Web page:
Edburnsfat.com 101,Sleep Sleep and Fat Loss

Sleep and Fat Loss

When it comes to fat loss, usually the main things that come to mind are diet and exercise, but these staple suggestions are sabotaged if a crucial part of the day is overlooked: Sleep. While some people still repeat the rather foolish phrase “I’ll sleep when I’m dead” along with some work culture advocates downplaying it, sleep is actually the biggest thing that can boost your overall health. It is also the main source of energy after food and every day for everyone begins with them waking from sleep.

The Three Phases of Sleep

It’s important to know the breakdown of what “sleep” consists of before going further into the article, as it is not just the quantity of sleep that is important but also the quality of the sleep as well.

Light Sleep: Breathing and heart rate drops, the brain emits lower brain waves as the body relaxes. Light sleep largely exists as the transition stage to deeper stages of sleep, but is an important part of physical and mental well-being.

Deep Sleep: After light sleep, the brain’s waves slow and hormonal regulation begins which is crucial for weight loss. Metabolism for glucose is also regulated and in event of insufficient deep and REM sleep, the body’s insulin sensitivity may drift more and more out of balance, making weight gain more problematic.

REM: Stands for Rapid Eye Movement, and this phase of sleep is where dreams happen. The eyeballs as the name suggests; begin to dart around rapidly and this phase is the most restorative for brain cognition. There is also some benefits of emotional regulation and stability that comes from REM.

What Destroys Sleep?

Now that we have a bit of context on what “sleep” actually is made of, it’s time to look at the main destroyers of it. When sleep quality is compromised it usually pertains to the reduction of deep and REM sleep. These are the two phases that are the most restorative, so a person who does have these compared to someone who does not will have very different quality of life.

Blue Light: The primary culprit in sleep disruption and something that is recent in becoming a problem. Blue light primarily comes from LED screens from computers and smartphones. Given how many hours the modern world now spends near one of these sources, the amount of blue light eyeballs now see has radically increased. The light itself is not bad per se, but normally blue light is used to signal the body to wake up whereas amber and red shades of light like from sunset are used to signal the body to get ready for sleep. Now however, blue light shines on eyes well past daylight as people view their devices well into the late hours of the night.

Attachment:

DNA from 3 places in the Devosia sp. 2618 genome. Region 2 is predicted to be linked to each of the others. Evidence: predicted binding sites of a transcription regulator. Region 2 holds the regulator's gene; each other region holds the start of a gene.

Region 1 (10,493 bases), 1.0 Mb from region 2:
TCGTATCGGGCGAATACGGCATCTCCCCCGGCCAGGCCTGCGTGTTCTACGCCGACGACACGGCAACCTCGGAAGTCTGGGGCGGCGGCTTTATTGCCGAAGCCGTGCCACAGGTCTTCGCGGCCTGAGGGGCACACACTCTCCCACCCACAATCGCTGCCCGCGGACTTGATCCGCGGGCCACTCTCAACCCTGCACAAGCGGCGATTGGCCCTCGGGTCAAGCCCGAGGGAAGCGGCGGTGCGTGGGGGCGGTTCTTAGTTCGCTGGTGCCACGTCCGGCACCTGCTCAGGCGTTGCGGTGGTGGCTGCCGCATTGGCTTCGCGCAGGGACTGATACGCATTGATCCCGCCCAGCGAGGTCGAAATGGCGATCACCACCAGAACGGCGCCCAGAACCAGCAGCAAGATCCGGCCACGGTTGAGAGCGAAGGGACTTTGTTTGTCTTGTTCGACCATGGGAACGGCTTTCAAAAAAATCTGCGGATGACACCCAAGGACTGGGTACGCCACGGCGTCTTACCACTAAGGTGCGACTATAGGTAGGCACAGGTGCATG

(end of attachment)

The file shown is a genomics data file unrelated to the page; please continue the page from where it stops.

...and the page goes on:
Circadian Mismatch: Anyone who has worked night shift or any kind of shift work can attest to this one. In ancient times, the pattern of waking and sleeping was determined by exposure to the sun. People would rise with the sunrise and set with the sunset. In modern times and in conditions like night shift or shift work, the actual sun exposure on skin can vary a lot. This causes a deficiency in vitamin D, and can cause depression from seasonal affective disorder.

Caffeine: While normally the go-to molecule for energy around the world, caffeine can be a common culprit of sleep disruption if consumed too late in the day. It’s important to get whatever caffeine you use consumed earlier in the day some hours before dinner or your evening meal. It is also worth noting that some foods like dark chocolate have caffeine in them along with some drinks like kombucha or sodas. Be aware of what your drinking and time the consumption. Compromising sleep is a problem that can compound into problems for the next day.

The Most Crucial Element of Health Success

Fixing your sleep is by far the most valuable thing that can be done to improve your overall health. It is taken extremely seriously by many top level athletes and it is without doubt something that must be done at some point every single day for the rest of everyone’s lives. Previously not much was needed to ensure a good night’s rest when our ancestors had less technology and ate more whole food diets, but new conveniences in life now necessitate knowledge of sleep hygiene to ensure quality of sleep is preserved. There are many more factors on what influences sleep hygiene but this is just an introductory post to something that some people literally spend tens of thousands of dollars in pursuit of it’s optimization (yes there really is some ultra specialty mattresses with that kind of price tag). Thankfully most people can just apply some simple fixes to their lives and arm themselves with a bit of knowledge and never need to spend such money. Just go to bed at the same time each night, cut out blue light, ideally not work a night shift, and don’t eat four hours before bed.

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Don’t give up, honor your gift


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